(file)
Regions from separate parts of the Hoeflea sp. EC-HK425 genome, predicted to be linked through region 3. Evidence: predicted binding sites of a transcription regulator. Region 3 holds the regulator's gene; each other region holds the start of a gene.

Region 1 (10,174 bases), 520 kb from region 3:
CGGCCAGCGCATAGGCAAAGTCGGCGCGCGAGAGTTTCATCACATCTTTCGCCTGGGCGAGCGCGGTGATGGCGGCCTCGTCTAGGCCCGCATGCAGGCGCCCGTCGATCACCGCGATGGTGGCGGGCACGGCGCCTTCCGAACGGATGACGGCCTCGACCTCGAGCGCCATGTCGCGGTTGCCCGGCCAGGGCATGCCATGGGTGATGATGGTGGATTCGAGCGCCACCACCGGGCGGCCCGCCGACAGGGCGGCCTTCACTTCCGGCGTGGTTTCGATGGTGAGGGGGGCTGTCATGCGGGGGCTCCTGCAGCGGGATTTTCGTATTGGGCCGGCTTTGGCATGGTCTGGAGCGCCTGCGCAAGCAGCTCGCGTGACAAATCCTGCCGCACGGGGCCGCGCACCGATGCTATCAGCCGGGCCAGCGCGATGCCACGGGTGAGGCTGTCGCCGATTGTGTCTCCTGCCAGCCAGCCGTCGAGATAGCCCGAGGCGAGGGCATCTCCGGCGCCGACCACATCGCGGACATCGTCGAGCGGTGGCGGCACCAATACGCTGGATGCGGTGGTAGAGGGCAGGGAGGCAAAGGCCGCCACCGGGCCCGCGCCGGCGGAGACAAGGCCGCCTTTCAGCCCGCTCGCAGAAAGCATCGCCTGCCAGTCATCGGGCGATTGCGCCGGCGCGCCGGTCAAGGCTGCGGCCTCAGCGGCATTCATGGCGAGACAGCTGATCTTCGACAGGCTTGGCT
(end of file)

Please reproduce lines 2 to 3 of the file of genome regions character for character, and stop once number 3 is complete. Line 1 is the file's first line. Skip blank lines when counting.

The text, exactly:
Region 1 (10,174 bases), 520 kb from region 3:
CGGCCAGCGCATAGGCAAAGTCGGCGCGCGAGAGTTTCATCACATCTTTCGCCTGGGCGAGCGCGGTGATGGCGGCCTCGTCTAGGCCCGCATGCAGGCGCCCGTCGATCACCGCGATGGTGGCGGGCACGGCGCCTTCCGAACGGATGACGGCCTCGACCTCGAGCGCCATGTCGCGGTTGCCCGGCCAGGGCATGCCATGGGTGATGATGGTGGATTCGAGCGCCACCACCGGGCGGCCCGCCGACAGGGCGGCCTTCACTTCCGGCGTGGTTTCGATGGTGAGGGGGGCTGTCATGCGGGGGCTCCTGCAGCGGGATTTTCGTATTGGGCCGGCTTTGGCATGGTCTGGAGCGCCTGCGCAAGCAGCTCGCGTGACAAATCCTGCCGCACGGGGCCGCGCACCGATGCTATCAGCCGGGCCAGCGCGATGCCACGGGTGAGGCTGTCGCCGATTGTGTCTCCTGCCAGCCAGCCGTCGAGATAGCCCGAGGCGAGGGCATCTCCGGCGCCGACCACATCGCGGACATCGTCGAGCGGTGGCGGCACCAATACGCTGGATGCGGTGGTAGAGGGCAGGGAGGCAAAGGCCGCCACCGGGCCCGCGCCGGCGGAGACAAGGCCGCCTTTCAGCCCGCTCGCAGAAAGCATCGCCTGCCAGTCATCGGGCGATTGCGCCGGCGCGCCGGTCAAGGCTGCGGCCTCAGCGGCATTCATGGCGAGACAGCTGATCTTCGACAGGCTTGGCT